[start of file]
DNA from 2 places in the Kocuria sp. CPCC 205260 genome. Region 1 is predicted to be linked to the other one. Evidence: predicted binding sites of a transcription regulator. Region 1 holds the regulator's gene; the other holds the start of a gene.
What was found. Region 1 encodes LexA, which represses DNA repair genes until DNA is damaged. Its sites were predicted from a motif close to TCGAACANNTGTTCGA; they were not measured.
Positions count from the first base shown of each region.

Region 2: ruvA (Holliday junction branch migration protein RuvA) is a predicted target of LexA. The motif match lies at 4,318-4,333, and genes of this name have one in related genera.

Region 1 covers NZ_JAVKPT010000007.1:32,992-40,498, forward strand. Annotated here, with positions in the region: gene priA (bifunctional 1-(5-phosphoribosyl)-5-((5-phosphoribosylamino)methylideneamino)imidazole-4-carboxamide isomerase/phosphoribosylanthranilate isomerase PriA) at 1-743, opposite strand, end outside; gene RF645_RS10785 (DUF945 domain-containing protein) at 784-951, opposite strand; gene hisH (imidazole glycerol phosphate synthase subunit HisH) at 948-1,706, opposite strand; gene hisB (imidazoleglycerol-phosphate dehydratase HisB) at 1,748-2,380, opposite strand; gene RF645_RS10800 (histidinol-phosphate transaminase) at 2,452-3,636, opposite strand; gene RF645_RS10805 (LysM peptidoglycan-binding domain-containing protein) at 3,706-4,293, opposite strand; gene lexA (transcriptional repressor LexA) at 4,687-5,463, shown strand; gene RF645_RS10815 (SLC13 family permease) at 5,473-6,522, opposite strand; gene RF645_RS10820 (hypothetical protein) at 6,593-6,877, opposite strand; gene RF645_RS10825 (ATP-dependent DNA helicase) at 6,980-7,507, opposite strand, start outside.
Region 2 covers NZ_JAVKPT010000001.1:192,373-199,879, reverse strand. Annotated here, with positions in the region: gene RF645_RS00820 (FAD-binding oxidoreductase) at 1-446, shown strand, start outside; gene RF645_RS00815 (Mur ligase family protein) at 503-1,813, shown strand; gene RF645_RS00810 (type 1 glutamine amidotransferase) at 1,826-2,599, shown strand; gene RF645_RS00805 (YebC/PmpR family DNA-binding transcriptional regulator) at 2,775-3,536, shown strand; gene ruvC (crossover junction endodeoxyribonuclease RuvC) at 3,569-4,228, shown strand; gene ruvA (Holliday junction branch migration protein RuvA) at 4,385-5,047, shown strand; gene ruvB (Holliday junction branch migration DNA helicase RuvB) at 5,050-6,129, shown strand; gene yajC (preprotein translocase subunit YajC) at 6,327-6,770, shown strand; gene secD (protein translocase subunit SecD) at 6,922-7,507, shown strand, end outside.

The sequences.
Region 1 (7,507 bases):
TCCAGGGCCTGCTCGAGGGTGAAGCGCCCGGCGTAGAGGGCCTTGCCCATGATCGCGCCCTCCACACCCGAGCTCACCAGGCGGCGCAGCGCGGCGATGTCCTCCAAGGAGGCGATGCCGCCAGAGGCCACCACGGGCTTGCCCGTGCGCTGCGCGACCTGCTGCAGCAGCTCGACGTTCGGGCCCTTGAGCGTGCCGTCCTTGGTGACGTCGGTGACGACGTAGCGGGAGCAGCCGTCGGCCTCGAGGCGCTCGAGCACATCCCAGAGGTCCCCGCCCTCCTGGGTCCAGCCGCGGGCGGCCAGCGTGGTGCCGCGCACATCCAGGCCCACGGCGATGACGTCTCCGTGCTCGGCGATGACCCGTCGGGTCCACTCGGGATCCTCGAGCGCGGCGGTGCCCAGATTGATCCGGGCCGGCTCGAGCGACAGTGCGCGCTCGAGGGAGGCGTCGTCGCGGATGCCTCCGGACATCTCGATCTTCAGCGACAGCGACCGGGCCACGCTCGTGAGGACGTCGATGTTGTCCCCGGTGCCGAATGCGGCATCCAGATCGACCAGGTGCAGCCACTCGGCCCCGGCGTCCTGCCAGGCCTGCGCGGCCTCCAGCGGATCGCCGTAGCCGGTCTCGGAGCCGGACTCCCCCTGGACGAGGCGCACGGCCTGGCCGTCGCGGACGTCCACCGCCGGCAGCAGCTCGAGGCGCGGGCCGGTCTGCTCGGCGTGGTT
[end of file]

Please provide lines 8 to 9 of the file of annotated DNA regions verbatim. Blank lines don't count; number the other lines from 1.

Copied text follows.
Region 1 (7,507 bases):
TCCAGGGCCTGCTCGAGGGTGAAGCGCCCGGCGTAGAGGGCCTTGCCCATGATCGCGCCCTCCACACCCGAGCTCACCAGGCGGCGCAGCGCGGCGATGTCCTCCAAGGAGGCGATGCCGCCAGAGGCCACCACGGGCTTGCCCGTGCGCTGCGCGACCTGCTGCAGCAGCTCGACGTTCGGGCCCTTGAGCGTGCCGTCCTTGGTGACGTCGGTGACGACGTAGCGGGAGCAGCCGTCGGCCTCGAGGCGCTCGAGCACATCCCAGAGGTCCCCGCCCTCCTGGGTCCAGCCGCGGGCGGCCAGCGTGGTGCCGCGCACATCCAGGCCCACGGCGATGACGTCTCCGTGCTCGGCGATGACCCGTCGGGTCCACTCGGGATCCTCGAGCGCGGCGGTGCCCAGATTGATCCGGGCCGGCTCGAGCGACAGTGCGCGCTCGAGGGAGGCGTCGTCGCGGATGCCTCCGGACATCTCGATCTTCAGCGACAGCGACCGGGCCACGCTCGTGAGGACGTCGATGTTGTCCCCGGTGCCGAATGCGGCATCCAGATCGACCAGGTGCAGCCACTCGGCCCCGGCGTCCTGCCAGGCCTGCGCGGCCTCCAGCGGATCGCCGTAGCCGGTCTCGGAGCCGGACTCCCCCTGGACGAGGCGCACGGCCTGGCCGTCGCGGACGTCCACCGCCGGCAGCAGCTCGAGGCGCGGGCCGGTCTGCTCGGCGTGGTT